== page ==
Poster Title (Current Submission)

Examining the Effects of VAP on Vinculin

Major(s)

Biochemistry

Minor(s)

Spanish

Mentor Department

Biochemistry

Presentation Date

3-25-2010

Abstract

In the state of Iowa, cancer is the second leading cause of death. The State Health Registry of Iowa estimated that 6,300 Iowans died from cancer in 2009 alone, 14 times the number caused by auto fatalities. On the molecular level, the cell conducts countless highly organized processes to grow, with defects or mutations sufficient to advance cancer formation. For example, a decrease in cell adhesion, the cells’ ability to stick to one another, causes tumors to metastasize and travel to other parts of the body where they can generate new cancerous growths.

The subject of this study is vinculin, which is an important regulator of cell adhesion and therefore a prime candidate for cancer studies. We have identified a short vinculin activating peptide (VAP) comprised of three vinculin binding sites (VBS) that increase integrin-mediated adhesion to extracellular matrix elements that are crucial for cell adhesion. By studying the effects of VAP on vinculin, we hope to determine ways to increase adhesion selectively for use in future cancer treatments.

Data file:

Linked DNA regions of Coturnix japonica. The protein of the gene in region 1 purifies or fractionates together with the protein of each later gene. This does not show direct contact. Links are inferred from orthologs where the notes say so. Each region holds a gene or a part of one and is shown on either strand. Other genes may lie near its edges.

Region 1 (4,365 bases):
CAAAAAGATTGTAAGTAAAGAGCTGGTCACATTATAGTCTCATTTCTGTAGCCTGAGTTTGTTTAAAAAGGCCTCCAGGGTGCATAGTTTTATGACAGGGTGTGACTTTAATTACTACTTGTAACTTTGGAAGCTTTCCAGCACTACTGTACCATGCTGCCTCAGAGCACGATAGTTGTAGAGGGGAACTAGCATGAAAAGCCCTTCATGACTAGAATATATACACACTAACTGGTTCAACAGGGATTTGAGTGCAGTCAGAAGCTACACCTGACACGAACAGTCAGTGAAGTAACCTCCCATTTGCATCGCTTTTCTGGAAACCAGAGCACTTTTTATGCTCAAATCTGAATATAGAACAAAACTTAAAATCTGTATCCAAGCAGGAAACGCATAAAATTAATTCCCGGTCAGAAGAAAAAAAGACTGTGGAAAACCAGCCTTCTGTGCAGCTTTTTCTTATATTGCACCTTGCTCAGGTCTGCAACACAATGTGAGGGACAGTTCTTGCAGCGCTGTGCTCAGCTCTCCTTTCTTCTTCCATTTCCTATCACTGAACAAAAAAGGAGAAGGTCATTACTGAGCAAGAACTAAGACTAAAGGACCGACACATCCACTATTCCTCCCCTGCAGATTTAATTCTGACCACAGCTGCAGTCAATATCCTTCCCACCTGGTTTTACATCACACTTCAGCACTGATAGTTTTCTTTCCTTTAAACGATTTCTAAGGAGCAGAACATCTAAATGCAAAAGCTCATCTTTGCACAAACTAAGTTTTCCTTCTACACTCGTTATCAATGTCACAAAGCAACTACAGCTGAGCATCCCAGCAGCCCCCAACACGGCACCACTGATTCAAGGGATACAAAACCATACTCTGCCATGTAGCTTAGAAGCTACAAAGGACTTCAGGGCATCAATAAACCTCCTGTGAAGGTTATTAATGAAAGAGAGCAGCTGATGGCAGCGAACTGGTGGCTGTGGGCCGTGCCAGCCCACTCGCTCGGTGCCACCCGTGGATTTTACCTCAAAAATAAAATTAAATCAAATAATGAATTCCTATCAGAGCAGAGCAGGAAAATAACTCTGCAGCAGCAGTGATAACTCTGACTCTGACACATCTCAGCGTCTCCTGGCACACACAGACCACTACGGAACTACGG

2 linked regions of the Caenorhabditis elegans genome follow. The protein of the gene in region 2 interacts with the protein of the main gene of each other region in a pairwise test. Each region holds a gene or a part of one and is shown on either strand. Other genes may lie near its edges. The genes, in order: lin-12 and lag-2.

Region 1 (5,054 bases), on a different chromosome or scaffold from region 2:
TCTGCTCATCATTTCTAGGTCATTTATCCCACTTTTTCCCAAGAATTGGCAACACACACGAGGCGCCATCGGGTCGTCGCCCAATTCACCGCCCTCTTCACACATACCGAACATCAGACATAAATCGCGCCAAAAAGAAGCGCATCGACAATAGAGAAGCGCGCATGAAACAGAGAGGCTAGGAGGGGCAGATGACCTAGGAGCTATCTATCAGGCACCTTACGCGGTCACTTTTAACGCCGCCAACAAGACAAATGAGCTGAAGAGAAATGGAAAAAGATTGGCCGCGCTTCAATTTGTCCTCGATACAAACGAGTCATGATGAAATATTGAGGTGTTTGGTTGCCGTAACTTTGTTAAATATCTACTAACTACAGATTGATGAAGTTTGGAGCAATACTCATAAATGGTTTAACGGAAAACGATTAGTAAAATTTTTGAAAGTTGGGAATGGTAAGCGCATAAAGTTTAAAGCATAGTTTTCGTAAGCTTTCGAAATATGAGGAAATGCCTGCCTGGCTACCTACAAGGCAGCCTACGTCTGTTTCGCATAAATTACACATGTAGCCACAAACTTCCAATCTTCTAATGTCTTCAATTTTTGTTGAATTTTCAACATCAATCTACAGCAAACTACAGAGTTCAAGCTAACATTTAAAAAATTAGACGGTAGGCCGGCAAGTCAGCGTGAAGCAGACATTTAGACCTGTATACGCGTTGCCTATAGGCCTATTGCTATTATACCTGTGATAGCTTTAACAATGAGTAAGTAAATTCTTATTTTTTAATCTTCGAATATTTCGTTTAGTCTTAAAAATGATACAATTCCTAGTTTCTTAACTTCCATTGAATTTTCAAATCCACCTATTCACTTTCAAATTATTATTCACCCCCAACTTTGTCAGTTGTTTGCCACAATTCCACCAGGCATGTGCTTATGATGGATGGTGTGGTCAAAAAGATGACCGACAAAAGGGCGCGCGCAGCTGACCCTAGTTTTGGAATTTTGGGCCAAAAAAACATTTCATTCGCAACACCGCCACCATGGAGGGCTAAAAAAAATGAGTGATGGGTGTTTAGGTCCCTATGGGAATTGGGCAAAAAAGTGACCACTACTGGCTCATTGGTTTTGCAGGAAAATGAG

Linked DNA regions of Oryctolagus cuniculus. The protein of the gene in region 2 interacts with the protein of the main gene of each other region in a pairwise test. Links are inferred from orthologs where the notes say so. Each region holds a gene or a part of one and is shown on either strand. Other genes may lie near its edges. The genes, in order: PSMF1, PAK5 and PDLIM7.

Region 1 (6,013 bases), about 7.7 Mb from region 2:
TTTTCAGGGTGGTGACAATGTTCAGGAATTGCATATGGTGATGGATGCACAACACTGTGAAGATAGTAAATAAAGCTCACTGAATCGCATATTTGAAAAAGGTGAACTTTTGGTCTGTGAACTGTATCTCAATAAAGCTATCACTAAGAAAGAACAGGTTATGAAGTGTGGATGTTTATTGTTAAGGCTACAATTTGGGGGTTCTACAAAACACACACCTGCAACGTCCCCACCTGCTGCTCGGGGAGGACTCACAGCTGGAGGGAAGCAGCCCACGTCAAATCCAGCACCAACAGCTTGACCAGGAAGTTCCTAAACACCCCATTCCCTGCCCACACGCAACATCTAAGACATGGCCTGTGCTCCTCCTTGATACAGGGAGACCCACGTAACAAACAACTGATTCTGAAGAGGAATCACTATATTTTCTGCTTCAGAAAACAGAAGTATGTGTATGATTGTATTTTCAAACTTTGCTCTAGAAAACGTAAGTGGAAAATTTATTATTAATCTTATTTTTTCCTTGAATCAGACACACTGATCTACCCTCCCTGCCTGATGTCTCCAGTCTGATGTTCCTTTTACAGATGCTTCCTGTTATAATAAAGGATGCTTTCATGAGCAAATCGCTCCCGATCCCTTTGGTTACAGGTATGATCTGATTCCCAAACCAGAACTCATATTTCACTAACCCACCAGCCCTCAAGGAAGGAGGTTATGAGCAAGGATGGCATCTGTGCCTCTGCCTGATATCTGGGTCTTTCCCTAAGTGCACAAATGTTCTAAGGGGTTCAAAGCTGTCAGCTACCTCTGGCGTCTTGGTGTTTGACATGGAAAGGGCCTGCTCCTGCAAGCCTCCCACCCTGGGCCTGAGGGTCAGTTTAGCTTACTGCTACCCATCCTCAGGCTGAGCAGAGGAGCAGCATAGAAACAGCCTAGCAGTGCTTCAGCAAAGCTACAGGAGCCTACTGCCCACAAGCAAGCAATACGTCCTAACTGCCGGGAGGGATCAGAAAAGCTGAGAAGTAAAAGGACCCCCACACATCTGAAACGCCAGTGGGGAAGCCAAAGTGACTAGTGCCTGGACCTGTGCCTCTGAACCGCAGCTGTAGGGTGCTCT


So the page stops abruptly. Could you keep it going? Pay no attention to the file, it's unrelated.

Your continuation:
Rights

Copyright © 2010 Melissa Palma

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Mar 25th, 12:00 AM

Examining the Effects of VAP on Vinculin

In the state of Iowa, cancer is the second leading cause of death. The State Health Registry of Iowa estimated that 6,300 Iowans died from cancer in 2009 alone, 14 times the number caused by auto fatalities. On the molecular level, the cell conducts countless highly organized processes to grow, with defects or mutations sufficient to advance cancer formation. For example, a decrease in cell adhesion, the cells’ ability to stick to one another, causes tumors to metastasize and travel to other parts of the body where they can generate new cancerous growths.

The subject of this study is vinculin, which is an important regulator of cell adhesion and therefore a prime candidate for cancer studies. We have identified a short vinculin activating peptide (VAP) comprised of three vinculin binding sites (VBS) that increase integrin-mediated adhesion to extracellular matrix elements that are crucial for cell adhesion. By studying the effects of VAP on vinculin, we hope to determine ways to increase adhesion selectively for use in future cancer treatments.